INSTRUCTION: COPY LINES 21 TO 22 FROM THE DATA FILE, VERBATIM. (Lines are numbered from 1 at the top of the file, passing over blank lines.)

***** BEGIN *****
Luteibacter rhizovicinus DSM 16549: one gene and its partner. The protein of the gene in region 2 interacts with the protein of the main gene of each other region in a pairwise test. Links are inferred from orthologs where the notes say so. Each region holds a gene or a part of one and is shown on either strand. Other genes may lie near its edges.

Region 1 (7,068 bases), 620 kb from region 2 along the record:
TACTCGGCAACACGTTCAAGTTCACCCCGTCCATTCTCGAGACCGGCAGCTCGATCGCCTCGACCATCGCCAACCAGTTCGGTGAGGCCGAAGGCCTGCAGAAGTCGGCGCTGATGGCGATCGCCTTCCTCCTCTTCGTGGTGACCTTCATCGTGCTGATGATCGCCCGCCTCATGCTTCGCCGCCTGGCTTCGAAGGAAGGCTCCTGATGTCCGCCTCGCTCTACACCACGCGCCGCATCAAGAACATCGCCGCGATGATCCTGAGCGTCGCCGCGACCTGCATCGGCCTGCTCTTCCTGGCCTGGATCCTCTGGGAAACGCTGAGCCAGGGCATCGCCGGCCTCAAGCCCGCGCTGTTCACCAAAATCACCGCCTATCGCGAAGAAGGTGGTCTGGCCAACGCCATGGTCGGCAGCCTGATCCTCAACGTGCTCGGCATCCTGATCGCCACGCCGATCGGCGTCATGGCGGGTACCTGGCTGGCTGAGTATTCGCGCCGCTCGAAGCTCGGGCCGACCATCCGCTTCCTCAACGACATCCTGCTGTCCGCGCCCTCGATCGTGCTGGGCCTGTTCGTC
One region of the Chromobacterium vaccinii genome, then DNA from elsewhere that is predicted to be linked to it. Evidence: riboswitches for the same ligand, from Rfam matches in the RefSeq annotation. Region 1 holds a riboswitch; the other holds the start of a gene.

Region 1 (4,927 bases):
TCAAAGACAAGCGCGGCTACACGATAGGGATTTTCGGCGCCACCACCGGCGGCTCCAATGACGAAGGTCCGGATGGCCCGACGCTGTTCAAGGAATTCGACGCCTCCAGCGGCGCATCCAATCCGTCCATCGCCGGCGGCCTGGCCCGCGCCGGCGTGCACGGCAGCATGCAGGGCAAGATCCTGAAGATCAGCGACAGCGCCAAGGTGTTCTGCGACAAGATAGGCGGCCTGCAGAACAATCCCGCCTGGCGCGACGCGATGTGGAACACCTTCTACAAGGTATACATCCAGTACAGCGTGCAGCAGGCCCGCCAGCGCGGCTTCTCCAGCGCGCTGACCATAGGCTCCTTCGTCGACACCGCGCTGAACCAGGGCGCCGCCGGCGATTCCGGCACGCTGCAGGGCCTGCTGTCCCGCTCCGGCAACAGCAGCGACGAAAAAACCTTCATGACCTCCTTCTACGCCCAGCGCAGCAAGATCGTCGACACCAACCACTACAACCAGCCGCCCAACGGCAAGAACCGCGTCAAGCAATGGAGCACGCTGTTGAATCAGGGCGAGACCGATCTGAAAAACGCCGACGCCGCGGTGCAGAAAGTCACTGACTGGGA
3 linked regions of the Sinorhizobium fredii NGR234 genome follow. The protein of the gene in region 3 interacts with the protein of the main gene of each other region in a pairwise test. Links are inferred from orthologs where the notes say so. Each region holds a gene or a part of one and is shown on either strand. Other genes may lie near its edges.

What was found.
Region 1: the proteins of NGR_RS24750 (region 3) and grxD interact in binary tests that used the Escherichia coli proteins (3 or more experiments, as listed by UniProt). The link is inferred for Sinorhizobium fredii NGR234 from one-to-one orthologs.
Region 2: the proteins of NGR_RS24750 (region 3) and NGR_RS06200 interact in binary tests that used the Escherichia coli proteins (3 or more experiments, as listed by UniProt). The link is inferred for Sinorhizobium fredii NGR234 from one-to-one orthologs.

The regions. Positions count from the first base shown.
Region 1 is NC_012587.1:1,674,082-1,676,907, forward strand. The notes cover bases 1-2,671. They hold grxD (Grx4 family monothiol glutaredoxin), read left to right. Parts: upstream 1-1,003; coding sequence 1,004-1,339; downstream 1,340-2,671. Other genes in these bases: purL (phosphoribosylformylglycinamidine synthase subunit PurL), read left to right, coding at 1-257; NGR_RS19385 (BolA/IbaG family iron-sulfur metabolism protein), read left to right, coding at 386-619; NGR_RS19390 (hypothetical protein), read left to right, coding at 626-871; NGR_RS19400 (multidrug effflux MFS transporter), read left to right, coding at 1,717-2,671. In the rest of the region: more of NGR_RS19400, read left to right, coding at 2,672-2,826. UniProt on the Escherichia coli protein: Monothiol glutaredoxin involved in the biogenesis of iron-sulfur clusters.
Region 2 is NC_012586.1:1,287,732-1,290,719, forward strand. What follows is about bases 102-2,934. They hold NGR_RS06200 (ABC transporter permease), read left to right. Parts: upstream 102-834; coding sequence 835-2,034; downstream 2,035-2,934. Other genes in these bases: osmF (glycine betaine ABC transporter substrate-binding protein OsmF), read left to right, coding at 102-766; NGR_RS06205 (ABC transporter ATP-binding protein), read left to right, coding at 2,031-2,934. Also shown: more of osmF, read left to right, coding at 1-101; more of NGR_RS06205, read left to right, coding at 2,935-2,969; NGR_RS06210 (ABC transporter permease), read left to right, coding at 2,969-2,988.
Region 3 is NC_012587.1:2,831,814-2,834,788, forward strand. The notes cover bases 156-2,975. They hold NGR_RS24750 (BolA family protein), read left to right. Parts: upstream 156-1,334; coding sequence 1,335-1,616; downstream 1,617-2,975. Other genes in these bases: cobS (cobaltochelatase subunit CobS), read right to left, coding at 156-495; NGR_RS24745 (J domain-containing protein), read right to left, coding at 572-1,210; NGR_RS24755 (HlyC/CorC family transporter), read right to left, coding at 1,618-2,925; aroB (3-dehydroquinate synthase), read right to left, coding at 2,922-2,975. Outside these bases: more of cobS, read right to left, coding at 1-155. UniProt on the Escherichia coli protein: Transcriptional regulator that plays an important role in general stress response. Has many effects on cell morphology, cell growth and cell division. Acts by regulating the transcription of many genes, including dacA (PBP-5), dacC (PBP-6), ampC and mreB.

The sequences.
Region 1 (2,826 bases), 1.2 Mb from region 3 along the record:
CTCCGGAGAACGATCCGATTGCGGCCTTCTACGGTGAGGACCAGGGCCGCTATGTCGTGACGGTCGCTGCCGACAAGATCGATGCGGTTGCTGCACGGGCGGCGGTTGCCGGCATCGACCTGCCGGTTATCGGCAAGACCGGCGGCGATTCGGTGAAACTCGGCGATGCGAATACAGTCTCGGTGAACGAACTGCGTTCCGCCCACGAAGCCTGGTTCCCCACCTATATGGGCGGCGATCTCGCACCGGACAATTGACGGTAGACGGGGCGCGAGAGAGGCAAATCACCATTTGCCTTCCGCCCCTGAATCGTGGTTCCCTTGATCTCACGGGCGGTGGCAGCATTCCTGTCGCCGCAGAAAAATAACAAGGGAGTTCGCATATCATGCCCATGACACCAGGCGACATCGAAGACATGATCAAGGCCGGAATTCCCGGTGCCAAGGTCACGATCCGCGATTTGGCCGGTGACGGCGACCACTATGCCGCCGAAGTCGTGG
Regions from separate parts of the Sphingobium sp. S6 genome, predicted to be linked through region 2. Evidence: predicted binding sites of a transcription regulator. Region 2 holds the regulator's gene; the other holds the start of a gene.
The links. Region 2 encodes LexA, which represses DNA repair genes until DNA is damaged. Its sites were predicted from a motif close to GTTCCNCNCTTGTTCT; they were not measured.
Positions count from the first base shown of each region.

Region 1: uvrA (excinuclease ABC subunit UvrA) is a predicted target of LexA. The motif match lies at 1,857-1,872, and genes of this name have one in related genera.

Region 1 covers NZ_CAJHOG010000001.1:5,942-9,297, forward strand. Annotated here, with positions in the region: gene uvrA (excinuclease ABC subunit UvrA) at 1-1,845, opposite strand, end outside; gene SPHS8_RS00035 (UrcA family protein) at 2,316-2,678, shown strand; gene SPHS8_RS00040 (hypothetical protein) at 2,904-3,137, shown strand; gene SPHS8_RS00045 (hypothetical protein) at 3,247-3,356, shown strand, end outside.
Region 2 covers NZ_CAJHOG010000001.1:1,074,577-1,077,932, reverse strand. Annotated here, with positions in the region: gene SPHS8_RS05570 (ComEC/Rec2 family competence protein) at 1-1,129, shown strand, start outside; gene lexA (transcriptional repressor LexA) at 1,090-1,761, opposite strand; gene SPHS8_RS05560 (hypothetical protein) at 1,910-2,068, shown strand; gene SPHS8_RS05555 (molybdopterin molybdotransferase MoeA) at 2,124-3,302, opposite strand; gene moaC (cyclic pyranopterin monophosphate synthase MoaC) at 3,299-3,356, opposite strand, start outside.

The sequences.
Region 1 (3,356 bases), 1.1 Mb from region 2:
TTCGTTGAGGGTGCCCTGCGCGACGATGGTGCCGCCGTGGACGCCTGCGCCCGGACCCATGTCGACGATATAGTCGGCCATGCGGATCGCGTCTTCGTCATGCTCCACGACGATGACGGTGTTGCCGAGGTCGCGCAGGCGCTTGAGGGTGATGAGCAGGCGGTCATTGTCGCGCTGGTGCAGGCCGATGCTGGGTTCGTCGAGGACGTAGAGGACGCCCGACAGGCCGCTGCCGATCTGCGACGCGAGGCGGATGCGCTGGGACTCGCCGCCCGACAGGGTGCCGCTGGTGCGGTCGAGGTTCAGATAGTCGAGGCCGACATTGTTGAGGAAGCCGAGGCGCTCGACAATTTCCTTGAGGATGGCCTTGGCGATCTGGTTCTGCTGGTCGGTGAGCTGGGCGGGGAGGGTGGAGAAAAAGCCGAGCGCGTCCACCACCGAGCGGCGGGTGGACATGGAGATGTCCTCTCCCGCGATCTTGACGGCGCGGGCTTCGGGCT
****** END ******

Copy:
Region 1: uvrA (excinuclease ABC subunit UvrA) is a predicted target of LexA. The motif match lies at 1,857-1,872, and genes of this name have one in related genera.

Region 1 covers NZ_CAJHOG010000001.1:5,942-9,297, forward strand. Annotated here, with positions in the region: gene uvrA (excinuclease ABC subunit UvrA) at 1-1,845, opposite strand, end outside; gene SPHS8_RS00035 (UrcA family protein) at 2,316-2,678, shown strand; gene SPHS8_RS00040 (hypothetical protein) at 2,904-3,137, shown strand; gene SPHS8_RS00045 (hypothetical protein) at 3,247-3,356, shown strand, end outside.